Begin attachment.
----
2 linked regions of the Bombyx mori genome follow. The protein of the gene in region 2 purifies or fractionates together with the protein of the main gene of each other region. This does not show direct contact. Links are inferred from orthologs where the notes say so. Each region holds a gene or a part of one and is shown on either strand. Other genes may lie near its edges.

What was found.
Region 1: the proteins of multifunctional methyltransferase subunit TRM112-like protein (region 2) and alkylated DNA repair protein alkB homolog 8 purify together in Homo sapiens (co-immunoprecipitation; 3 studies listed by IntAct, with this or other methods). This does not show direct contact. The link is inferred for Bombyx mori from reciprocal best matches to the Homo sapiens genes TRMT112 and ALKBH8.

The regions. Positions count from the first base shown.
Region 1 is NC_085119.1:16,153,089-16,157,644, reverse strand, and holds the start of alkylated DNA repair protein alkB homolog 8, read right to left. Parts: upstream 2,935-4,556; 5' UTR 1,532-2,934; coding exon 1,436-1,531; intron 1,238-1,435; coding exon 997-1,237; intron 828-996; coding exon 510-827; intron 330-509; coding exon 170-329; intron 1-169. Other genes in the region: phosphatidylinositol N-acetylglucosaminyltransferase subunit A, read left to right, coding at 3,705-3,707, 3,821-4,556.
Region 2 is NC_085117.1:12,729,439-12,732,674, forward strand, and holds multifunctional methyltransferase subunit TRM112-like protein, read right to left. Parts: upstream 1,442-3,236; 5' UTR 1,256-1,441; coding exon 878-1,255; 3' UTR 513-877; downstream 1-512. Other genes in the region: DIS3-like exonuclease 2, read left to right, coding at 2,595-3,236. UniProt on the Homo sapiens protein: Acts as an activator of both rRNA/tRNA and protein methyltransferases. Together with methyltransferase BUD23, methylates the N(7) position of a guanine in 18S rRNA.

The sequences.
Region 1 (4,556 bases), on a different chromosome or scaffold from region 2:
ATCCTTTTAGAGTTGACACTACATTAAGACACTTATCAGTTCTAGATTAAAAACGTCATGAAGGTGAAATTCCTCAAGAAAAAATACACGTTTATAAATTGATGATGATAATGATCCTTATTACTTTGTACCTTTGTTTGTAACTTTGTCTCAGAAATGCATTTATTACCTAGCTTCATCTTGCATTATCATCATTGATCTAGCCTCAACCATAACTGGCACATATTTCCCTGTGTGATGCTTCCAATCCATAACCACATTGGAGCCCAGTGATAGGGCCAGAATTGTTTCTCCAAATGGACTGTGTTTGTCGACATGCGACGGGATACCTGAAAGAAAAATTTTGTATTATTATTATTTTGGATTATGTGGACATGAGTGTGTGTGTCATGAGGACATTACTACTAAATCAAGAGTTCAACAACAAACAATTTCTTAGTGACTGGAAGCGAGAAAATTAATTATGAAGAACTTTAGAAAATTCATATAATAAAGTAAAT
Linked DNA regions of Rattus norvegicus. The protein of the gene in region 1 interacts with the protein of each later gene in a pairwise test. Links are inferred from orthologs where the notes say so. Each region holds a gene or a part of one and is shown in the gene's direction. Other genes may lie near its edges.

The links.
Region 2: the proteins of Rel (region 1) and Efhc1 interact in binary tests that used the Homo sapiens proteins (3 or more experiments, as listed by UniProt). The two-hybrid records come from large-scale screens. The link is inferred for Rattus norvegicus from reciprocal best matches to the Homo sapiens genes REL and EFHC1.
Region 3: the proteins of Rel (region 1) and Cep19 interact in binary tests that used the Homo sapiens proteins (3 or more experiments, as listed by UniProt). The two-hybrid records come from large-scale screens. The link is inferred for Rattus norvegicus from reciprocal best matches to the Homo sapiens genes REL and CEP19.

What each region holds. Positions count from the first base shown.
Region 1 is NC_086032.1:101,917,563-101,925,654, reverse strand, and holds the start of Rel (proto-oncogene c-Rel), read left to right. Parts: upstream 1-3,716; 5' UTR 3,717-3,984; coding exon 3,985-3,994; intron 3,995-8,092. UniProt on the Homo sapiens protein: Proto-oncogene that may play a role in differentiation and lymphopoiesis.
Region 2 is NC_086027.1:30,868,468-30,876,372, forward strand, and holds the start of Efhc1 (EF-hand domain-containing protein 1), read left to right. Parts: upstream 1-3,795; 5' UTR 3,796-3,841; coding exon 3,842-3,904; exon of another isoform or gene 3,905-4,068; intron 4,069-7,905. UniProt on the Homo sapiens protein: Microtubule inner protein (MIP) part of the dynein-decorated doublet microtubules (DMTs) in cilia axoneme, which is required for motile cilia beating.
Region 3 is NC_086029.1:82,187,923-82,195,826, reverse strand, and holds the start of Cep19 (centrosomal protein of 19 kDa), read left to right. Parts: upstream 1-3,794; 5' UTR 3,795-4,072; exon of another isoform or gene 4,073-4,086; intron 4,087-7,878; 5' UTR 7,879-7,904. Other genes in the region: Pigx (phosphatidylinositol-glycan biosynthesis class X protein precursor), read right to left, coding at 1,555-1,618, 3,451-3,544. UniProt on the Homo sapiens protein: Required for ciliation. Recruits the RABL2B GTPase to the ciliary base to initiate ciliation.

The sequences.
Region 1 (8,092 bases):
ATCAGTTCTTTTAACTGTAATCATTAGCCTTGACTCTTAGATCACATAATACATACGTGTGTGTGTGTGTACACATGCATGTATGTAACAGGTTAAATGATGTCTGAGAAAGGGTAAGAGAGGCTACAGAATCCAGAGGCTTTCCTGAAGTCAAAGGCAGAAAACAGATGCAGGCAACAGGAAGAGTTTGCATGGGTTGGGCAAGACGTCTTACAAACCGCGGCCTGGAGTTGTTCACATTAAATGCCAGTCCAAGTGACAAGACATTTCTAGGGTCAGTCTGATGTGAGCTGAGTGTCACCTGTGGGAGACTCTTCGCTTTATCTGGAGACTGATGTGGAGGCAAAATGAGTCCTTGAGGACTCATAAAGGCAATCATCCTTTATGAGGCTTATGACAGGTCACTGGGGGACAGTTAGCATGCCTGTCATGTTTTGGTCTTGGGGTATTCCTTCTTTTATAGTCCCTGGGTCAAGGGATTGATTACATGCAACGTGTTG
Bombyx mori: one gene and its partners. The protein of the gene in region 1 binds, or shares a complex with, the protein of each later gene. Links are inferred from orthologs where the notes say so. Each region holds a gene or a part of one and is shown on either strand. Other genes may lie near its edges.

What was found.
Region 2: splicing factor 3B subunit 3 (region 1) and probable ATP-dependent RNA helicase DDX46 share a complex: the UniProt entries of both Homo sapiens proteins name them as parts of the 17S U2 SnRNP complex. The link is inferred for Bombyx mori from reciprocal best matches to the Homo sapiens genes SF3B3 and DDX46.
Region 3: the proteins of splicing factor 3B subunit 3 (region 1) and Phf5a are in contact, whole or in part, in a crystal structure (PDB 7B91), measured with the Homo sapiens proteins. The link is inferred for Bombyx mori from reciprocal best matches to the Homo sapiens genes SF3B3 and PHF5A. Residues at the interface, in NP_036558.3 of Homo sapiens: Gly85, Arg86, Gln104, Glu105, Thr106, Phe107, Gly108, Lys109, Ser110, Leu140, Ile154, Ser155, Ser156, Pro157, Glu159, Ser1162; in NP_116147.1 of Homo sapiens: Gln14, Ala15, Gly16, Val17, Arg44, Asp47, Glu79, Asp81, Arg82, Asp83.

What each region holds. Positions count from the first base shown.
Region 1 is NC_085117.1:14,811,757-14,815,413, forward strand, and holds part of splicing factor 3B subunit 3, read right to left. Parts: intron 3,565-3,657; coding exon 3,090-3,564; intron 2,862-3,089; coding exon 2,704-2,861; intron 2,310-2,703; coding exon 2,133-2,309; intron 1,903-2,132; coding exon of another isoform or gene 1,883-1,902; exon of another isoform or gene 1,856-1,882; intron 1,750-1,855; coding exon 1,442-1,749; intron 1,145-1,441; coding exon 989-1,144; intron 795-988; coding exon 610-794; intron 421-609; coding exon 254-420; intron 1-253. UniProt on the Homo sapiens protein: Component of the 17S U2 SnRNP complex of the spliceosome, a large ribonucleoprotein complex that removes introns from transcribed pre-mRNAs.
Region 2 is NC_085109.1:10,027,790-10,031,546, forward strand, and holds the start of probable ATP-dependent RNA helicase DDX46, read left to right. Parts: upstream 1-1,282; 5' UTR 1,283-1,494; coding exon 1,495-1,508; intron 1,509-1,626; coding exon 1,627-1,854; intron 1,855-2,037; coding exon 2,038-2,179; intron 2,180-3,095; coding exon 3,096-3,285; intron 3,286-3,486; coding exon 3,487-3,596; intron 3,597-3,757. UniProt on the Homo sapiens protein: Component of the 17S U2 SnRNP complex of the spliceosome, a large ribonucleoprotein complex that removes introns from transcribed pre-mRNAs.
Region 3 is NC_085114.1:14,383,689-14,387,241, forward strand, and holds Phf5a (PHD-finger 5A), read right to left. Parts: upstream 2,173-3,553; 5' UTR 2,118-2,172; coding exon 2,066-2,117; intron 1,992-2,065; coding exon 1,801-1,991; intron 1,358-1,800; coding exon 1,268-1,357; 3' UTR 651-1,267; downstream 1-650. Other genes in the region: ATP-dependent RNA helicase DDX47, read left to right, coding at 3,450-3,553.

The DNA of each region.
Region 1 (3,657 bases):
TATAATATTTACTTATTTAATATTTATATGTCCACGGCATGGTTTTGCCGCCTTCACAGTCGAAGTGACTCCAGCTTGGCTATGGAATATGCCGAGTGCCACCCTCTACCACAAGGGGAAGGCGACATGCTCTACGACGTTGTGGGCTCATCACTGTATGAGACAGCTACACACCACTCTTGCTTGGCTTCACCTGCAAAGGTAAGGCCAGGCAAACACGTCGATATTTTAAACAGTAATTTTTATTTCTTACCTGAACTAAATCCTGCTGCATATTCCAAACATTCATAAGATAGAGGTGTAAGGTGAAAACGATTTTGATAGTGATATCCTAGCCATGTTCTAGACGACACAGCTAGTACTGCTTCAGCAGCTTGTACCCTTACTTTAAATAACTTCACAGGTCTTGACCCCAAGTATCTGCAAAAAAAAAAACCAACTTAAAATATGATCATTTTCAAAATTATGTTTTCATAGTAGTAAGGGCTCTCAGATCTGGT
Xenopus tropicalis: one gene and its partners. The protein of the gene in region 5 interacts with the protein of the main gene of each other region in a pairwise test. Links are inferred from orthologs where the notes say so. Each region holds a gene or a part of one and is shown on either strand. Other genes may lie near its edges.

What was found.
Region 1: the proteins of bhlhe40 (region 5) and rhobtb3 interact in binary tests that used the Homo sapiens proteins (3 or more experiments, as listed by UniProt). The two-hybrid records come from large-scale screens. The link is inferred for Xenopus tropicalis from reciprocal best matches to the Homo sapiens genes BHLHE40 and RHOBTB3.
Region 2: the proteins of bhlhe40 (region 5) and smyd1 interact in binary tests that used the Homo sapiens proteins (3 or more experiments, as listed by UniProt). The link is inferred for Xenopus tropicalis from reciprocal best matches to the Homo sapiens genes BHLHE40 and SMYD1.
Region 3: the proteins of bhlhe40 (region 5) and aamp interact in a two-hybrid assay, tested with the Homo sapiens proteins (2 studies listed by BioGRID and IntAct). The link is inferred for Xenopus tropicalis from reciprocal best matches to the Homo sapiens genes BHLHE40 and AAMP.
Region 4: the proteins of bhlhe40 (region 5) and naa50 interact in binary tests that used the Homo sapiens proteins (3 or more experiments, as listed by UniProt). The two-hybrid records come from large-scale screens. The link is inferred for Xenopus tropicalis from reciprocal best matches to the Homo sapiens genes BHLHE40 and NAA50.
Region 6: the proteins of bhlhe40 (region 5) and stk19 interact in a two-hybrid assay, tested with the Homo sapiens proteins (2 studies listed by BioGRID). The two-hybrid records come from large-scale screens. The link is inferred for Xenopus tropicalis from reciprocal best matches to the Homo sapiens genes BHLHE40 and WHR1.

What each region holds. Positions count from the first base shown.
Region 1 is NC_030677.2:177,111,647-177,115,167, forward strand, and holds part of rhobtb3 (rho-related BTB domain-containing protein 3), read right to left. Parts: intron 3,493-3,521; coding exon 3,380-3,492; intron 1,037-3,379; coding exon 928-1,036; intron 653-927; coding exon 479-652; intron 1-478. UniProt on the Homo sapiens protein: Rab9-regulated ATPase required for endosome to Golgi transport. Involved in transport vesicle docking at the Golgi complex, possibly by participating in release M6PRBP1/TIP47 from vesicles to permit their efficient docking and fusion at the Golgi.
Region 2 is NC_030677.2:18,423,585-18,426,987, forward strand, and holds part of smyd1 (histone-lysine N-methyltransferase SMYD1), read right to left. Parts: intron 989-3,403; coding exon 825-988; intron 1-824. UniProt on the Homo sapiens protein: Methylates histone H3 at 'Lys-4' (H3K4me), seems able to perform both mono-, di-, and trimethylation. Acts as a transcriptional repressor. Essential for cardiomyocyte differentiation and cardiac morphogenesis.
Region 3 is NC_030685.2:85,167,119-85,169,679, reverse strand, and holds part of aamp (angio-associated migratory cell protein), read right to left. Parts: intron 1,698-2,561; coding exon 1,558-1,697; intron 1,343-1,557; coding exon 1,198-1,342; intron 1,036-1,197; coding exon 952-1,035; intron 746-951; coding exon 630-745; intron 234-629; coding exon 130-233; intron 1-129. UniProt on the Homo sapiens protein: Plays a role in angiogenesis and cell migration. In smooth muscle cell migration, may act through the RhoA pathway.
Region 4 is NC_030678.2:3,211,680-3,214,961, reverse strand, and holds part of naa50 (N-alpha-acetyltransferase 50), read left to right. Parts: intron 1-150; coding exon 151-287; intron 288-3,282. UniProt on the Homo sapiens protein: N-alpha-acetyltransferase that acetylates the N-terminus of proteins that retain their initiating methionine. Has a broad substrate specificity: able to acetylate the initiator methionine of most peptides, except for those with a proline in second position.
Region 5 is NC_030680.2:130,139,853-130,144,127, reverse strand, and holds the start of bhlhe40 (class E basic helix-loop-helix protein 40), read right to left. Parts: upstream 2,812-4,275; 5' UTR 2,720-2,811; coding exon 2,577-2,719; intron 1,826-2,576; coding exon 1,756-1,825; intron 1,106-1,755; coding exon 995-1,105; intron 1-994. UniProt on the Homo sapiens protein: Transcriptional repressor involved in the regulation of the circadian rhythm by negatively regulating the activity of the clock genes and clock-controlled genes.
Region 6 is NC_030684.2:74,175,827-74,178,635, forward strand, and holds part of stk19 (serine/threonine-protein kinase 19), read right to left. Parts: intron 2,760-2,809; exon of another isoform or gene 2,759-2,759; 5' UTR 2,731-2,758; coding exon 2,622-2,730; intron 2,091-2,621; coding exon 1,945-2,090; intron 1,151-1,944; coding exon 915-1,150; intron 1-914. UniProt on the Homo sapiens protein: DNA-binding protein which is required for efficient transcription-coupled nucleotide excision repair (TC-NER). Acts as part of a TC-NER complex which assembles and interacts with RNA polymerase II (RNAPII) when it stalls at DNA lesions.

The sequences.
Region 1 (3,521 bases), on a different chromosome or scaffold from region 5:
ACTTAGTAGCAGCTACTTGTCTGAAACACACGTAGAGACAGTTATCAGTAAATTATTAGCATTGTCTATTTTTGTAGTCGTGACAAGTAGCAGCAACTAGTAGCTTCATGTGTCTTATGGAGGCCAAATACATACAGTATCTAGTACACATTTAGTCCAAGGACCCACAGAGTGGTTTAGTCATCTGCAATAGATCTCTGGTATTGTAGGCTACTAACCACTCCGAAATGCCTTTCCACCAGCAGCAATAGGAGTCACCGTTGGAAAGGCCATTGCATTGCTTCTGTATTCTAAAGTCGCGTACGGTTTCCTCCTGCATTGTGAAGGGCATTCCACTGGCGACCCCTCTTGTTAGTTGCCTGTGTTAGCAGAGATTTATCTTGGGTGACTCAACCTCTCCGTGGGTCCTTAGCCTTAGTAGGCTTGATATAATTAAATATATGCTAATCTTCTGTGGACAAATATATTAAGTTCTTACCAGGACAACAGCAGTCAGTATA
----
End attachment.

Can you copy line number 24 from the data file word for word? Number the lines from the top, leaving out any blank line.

Region 3: the proteins of splicing factor 3B subunit 3 (region 1) and Phf5a are in contact, whole or in part, in a crystal structure (PDB 7B91), measured with the Homo sapiens proteins. The link is inferred for Bombyx mori from reciprocal best matches to the Homo sapiens genes SF3B3 and PHF5A. Residues at the interface, in NP_036558.3 of Homo sapiens: Gly85, Arg86, Gln104, Glu105, Thr106, Phe107, Gly108, Lys109, Ser110, Leu140, Ile154, Ser155, Ser156, Pro157, Glu159, Ser1162; in NP_116147.1 of Homo sapiens: Gln14, Ala15, Gly16, Val17, Arg44, Asp47, Glu79, Asp81, Arg82, Asp83.